Another piece of the puzzle
Grand Falls-Windsor Qalipu community take on Mi’kmaq language camp
According to linguist Bernie Francis, there is no word for “father” in Mi’kmaq.
This caused early missionaries in what would become the Atlantic provinces some consternation, as there was similarly no word for “son” either. To be a Mi’kmaq father or son, you had to belong to someone. There are words, Francis said, for “my father,” “your father,” and “his/her father.”
Some of the 40 or so people gathered at the Legion in Grand Falls-Windsor Saturday, Oct. 13 for a Mi’kmaq language camp chuckled when Francis told that story. Over five days, they learned words in the language, but more importantly, the context of the culture from which the language evolved.
“Our culture is like a puzzle,” president of the Exploits Aboriginal Community Group, Charlene Combdon, told The Central Voice. “We’ve been exposed to dance, powwow, ceremony, but we haven’t been exposed to the language, and that’s our culture.’
More than 50 people signed up for the camp, the first of its kind in Grand Falls-Windsor — though not in the province — run by the Mi’kmaw Heritage Research and Restoration Association out of Nova Scotia. Combdon said while some could not attend all day, every day, there was great value in coming to even part of it. In addition to the adults, 16 children registered for the program.
“They’re so important to our culture, and they’re being exposed in a different way,” she said. “They’re learning how to introduce themselves in the language, and that’s how we’re going to learn too; they’ll need us to keep talking to them and responding.”
Francis, himself hailing from the Membertou reserve on Cape Breton, said revitalizing Mi’kmaq in Newfoundland has been a very different process compared to Nova Scotia.
“Much has been lost in Newfoundland,” he told The Central Voice. “There was so much racism here against Mi’kmaq, they hid it. Had they identified themselves, they would never have gotten jobs.”
He said when people from Nova Scotia initially started coming to the island in the 1970s and 1980s to impart Mi’kmaq teachings, some of what they said fell short of accurately representing traditional culture, particularly when it came to the role of women. Now, Francis sees Qalipu people reaching for a more complete understanding of their history and culture.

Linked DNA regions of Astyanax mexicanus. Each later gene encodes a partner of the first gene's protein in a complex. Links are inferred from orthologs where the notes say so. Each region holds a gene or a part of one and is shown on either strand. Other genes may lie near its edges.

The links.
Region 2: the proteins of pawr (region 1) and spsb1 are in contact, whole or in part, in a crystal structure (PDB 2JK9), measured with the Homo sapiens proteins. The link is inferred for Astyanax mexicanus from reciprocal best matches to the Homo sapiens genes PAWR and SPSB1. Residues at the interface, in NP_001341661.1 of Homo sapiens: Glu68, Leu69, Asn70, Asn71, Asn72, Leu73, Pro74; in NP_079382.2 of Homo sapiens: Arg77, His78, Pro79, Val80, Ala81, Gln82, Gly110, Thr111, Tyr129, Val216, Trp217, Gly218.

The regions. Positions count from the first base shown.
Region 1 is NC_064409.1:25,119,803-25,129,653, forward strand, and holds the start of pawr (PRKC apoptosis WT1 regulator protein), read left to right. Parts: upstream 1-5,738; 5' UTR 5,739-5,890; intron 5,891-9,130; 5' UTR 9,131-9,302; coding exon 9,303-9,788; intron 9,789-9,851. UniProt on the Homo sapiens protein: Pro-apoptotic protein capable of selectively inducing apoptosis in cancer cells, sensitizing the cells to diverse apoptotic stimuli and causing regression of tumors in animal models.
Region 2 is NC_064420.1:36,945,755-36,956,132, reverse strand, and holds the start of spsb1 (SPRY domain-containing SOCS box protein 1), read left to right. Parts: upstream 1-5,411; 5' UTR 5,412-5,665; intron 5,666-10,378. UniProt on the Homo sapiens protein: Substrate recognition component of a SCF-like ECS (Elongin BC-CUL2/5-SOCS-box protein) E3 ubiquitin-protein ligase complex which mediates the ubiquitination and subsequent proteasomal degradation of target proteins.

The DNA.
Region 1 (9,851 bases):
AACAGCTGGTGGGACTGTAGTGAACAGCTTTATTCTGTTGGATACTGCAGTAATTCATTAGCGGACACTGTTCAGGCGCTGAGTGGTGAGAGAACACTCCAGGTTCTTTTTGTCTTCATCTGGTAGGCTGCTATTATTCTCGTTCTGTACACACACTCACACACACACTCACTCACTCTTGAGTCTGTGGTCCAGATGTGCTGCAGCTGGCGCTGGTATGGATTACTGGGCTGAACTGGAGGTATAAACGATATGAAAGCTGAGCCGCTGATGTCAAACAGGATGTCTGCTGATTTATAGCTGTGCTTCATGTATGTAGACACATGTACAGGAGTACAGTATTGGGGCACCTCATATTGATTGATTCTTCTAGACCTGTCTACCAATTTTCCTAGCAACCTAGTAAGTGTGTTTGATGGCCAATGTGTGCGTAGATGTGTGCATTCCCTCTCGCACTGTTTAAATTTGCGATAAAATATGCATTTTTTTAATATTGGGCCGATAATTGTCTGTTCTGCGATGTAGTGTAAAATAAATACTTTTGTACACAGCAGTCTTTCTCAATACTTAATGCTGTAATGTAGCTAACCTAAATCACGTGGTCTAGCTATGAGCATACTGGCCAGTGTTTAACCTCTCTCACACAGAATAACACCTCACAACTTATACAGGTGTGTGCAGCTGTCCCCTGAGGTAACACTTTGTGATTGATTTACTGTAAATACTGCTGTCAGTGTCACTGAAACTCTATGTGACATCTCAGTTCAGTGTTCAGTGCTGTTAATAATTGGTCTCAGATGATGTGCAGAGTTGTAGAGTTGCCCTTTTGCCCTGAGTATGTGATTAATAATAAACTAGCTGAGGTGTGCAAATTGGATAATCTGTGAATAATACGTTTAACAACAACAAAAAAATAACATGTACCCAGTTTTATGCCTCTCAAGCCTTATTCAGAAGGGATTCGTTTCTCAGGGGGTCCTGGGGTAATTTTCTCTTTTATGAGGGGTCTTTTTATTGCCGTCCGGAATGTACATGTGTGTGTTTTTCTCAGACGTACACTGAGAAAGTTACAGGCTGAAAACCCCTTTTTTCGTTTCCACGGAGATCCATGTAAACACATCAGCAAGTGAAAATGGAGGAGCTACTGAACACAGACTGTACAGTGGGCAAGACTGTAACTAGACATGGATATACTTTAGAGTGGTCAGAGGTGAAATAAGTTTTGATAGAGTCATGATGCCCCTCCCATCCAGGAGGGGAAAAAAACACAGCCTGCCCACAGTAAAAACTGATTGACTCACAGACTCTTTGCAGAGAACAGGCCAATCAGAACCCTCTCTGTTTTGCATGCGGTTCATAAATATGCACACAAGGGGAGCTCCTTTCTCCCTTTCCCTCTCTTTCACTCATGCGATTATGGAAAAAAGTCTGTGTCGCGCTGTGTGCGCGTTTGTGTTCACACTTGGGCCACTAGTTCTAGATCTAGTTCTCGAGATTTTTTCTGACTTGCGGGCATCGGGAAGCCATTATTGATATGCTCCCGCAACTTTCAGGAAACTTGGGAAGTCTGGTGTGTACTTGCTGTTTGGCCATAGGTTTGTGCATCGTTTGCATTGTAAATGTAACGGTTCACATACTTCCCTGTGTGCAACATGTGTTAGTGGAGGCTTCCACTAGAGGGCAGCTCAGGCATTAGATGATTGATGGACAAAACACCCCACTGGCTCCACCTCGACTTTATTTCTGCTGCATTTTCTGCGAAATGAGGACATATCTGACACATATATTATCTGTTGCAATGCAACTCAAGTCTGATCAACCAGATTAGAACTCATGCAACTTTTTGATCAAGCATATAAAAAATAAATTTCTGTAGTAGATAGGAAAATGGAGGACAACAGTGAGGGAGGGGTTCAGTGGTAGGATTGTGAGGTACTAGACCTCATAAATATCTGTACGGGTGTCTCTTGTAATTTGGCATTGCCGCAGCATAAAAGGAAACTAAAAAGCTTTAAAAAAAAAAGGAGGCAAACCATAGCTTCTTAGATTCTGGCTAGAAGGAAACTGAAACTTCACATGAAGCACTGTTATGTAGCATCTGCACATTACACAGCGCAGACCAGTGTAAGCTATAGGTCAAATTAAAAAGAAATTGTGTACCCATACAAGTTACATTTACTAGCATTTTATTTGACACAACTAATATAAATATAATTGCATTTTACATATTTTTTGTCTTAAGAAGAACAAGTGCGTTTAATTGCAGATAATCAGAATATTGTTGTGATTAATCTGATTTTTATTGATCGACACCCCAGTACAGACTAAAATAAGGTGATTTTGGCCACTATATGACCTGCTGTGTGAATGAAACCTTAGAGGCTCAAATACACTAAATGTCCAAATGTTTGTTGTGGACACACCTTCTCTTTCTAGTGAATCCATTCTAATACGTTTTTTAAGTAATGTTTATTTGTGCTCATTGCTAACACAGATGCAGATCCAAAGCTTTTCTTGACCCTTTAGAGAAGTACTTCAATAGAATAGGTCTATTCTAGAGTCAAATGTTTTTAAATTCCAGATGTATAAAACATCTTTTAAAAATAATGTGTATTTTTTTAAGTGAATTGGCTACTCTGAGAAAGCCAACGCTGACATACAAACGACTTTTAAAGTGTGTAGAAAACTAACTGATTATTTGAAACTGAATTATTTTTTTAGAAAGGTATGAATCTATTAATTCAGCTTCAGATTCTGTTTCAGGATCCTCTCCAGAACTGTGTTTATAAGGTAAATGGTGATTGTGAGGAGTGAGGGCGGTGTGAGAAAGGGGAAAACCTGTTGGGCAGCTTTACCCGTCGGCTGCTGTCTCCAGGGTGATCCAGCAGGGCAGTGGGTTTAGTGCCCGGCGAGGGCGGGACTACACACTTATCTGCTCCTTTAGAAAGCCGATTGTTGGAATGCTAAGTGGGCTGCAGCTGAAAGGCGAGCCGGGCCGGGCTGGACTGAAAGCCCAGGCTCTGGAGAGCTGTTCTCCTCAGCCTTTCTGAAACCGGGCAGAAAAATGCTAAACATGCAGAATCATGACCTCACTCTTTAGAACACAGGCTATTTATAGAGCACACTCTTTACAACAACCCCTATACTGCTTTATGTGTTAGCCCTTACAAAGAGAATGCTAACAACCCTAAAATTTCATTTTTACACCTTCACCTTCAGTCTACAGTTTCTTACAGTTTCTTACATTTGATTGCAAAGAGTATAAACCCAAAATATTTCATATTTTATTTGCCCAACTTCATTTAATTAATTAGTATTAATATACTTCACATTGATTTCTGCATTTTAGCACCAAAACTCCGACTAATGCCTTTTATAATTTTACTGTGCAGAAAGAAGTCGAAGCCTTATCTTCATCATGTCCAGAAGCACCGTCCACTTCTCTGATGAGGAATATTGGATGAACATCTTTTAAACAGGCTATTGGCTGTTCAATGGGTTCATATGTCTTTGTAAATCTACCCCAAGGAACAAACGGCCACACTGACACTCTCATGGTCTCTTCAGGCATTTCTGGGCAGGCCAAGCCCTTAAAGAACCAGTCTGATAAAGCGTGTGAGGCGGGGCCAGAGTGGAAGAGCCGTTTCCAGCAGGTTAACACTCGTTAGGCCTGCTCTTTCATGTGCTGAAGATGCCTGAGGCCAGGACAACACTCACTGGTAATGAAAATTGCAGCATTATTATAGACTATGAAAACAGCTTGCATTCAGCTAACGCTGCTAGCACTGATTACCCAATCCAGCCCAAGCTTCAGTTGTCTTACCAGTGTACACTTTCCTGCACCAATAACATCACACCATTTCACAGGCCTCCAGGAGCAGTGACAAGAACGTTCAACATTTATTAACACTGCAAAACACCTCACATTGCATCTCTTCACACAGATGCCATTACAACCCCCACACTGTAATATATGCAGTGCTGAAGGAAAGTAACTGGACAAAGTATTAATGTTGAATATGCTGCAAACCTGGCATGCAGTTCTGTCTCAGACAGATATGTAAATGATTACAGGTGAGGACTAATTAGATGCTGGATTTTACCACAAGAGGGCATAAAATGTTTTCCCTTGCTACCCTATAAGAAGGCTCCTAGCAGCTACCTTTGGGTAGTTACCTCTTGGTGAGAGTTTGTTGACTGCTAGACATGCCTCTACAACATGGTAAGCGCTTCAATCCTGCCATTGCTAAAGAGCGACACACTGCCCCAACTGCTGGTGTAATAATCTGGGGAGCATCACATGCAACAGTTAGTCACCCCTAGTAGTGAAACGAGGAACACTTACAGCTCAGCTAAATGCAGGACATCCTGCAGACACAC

“It makes me feel good in the sense that they are feeling good for the little bit they’re learning,” he said, noting there is a limit to what can be taught in a few short days. “People are soaking it up, everywhere in Newfoundland. They’re just hungry for their culture.”
The afternoon session Oct. 13 did not feel like a typical language course. Francis led the discussion, but participants asked questions about etiquette, best practices, and spoke to their own complex and varied understanding of their culture.
“Most people will never speak the language fluently, but they will learn about the language,” Francis said.
While fluency may indeed be an ambitious goal, Combdon and others do plan to do their best. They have organized a weekly video call to practise, learn from, and encourage each other.
Combdon said the group is also aiming to organize some kind of event or activity every month. The next is a dance workshop happening in November. These events, she said, are open to everyone – status and non-status.
“We want to be speaking our language and showing our culture in the community, and we’re a community group,” she said. “We want to involve the whole community.”
More than 50 adults attended the Mi’kmaq language camp hosted by the Exploits Aboriginal Community Group Oct. 11-15 in Grand Falls-Windsor.
More than a dozen children registered for the Mi’kmaq language camp hosted by the Exploits Aboriginal Community Group Oct. 11-15 in Grand Falls-Windsor.
Dr. Bernie Francis, a linguist and specialist in Mi’kmaq, has worked for decades to bring the language back to Indigenous people in the Atlantic provinces, including Newfoundland and Labrador.